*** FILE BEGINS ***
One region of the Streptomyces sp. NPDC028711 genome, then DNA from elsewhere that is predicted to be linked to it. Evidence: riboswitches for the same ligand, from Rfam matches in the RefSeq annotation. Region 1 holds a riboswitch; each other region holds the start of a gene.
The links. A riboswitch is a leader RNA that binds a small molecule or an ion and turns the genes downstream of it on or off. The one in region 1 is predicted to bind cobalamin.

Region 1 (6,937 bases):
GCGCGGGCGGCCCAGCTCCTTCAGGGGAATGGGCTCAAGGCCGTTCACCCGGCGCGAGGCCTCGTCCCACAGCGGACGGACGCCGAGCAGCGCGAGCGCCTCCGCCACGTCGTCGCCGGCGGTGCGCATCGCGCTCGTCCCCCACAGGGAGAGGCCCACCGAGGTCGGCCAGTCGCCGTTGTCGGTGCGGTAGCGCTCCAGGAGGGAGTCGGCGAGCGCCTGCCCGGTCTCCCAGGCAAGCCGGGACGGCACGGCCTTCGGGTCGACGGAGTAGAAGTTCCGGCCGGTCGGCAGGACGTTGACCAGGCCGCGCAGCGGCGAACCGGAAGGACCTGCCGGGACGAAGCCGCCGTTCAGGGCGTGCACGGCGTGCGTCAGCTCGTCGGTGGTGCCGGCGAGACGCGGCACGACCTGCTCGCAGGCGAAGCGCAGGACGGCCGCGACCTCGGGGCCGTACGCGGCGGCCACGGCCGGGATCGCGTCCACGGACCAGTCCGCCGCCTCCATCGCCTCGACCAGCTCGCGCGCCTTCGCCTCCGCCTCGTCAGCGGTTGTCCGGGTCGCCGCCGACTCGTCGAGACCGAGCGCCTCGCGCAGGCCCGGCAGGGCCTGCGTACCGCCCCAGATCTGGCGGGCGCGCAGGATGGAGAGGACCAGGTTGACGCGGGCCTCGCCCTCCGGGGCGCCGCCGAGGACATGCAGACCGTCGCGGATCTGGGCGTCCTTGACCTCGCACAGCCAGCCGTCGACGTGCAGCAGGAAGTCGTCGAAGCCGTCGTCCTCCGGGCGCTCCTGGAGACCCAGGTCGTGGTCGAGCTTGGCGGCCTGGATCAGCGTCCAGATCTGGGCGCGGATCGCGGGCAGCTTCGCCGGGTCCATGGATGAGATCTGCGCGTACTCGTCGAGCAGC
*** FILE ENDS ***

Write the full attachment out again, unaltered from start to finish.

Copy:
One region of the Streptomyces sp. NPDC028711 genome, then DNA from elsewhere that is predicted to be linked to it. Evidence: riboswitches for the same ligand, from Rfam matches in the RefSeq annotation. Region 1 holds a riboswitch; each other region holds the start of a gene.
The links. A riboswitch is a leader RNA that binds a small molecule or an ion and turns the genes downstream of it on or off. The one in region 1 is predicted to bind cobalamin.

Region 1 (6,937 bases):
GCGCGGGCGGCCCAGCTCCTTCAGGGGAATGGGCTCAAGGCCGTTCACCCGGCGCGAGGCCTCGTCCCACAGCGGACGGACGCCGAGCAGCGCGAGCGCCTCCGCCACGTCGTCGCCGGCGGTGCGCATCGCGCTCGTCCCCCACAGGGAGAGGCCCACCGAGGTCGGCCAGTCGCCGTTGTCGGTGCGGTAGCGCTCCAGGAGGGAGTCGGCGAGCGCCTGCCCGGTCTCCCAGGCAAGCCGGGACGGCACGGCCTTCGGGTCGACGGAGTAGAAGTTCCGGCCGGTCGGCAGGACGTTGACCAGGCCGCGCAGCGGCGAACCGGAAGGACCTGCCGGGACGAAGCCGCCGTTCAGGGCGTGCACGGCGTGCGTCAGCTCGTCGGTGGTGCCGGCGAGACGCGGCACGACCTGCTCGCAGGCGAAGCGCAGGACGGCCGCGACCTCGGGGCCGTACGCGGCGGCCACGGCCGGGATCGCGTCCACGGACCAGTCCGCCGCCTCCATCGCCTCGACCAGCTCGCGCGCCTTCGCCTCCGCCTCGTCAGCGGTTGTCCGGGTCGCCGCCGACTCGTCGAGACCGAGCGCCTCGCGCAGGCCCGGCAGGGCCTGCGTACCGCCCCAGATCTGGCGGGCGCGCAGGATGGAGAGGACCAGGTTGACGCGGGCCTCGCCCTCCGGGGCGCCGCCGAGGACATGCAGACCGTCGCGGATCTGGGCGTCCTTGACCTCGCACAGCCAGCCGTCGACGTGCAGCAGGAAGTCGTCGAAGCCGTCGTCCTCCGGGCGCTCCTGGAGACCCAGGTCGTGGTCGAGCTTGGCGGCCTGGATCAGCGTCCAGATCTGGGCGCGGATCGCGGGCAGCTTCGCCGGGTCCATGGATGAGATCTGCGCGTACTCGTCGAGCAGC